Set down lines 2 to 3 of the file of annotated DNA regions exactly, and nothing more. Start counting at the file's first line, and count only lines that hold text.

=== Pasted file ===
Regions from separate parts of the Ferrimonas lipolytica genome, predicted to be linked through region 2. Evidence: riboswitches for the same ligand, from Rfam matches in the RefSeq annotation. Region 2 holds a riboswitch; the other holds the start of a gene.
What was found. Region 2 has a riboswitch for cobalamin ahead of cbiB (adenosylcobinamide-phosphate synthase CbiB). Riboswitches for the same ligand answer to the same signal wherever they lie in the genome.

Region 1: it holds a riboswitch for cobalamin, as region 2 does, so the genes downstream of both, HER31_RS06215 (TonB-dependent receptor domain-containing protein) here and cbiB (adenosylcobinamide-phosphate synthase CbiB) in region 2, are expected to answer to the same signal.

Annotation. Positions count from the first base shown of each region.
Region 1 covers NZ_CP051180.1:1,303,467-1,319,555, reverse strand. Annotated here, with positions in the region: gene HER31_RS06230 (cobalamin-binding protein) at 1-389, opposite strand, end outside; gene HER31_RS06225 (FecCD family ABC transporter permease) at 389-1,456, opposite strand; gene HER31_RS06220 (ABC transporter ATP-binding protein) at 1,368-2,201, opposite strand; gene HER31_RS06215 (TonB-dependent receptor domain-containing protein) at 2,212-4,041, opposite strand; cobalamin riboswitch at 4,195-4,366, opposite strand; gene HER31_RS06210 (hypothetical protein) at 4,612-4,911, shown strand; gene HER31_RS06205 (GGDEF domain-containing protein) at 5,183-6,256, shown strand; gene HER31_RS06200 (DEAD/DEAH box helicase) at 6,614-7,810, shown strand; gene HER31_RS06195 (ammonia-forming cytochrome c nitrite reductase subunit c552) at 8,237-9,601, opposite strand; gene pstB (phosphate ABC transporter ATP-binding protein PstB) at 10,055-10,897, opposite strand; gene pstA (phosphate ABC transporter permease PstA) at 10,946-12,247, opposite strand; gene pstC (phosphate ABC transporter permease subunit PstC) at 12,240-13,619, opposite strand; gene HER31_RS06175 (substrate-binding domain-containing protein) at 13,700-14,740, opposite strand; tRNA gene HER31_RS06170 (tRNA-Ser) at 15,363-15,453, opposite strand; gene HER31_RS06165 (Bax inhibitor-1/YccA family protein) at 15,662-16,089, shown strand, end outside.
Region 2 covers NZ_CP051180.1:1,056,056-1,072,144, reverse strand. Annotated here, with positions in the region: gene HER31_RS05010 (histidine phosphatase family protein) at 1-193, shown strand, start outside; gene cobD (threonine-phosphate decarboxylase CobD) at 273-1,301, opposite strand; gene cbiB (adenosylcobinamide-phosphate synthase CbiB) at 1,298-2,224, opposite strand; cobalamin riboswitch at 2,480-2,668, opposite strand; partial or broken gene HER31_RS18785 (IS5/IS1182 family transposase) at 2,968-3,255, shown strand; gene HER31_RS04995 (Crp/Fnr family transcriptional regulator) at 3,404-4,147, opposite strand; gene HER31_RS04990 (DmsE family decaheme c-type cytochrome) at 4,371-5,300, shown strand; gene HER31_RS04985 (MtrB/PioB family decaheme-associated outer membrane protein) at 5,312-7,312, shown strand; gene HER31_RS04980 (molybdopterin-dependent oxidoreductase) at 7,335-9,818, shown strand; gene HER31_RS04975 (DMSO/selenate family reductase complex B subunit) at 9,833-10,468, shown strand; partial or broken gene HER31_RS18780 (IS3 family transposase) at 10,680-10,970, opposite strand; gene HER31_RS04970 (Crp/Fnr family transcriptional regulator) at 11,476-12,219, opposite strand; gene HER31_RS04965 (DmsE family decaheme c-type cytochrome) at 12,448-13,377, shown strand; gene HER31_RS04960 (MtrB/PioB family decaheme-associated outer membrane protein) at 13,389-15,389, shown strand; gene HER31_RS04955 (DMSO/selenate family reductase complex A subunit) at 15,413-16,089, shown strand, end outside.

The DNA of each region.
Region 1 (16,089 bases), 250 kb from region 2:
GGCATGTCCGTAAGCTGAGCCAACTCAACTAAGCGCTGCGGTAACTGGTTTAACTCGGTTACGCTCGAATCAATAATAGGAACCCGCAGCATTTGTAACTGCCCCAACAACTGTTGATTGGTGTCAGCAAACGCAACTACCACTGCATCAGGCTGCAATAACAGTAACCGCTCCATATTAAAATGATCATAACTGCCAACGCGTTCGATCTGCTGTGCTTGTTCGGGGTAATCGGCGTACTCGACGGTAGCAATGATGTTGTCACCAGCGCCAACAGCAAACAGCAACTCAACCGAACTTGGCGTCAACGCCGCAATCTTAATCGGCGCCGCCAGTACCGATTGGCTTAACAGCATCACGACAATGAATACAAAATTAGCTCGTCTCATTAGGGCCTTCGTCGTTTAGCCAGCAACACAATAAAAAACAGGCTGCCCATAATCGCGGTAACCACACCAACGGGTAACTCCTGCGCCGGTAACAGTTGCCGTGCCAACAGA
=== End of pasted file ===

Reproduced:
What was found. Region 2 has a riboswitch for cobalamin ahead of cbiB (adenosylcobinamide-phosphate synthase CbiB). Riboswitches for the same ligand answer to the same signal wherever they lie in the genome.

Region 1: it holds a riboswitch for cobalamin, as region 2 does, so the genes downstream of both, HER31_RS06215 (TonB-dependent receptor domain-containing protein) here and cbiB (adenosylcobinamide-phosphate synthase CbiB) in region 2, are expected to answer to the same signal.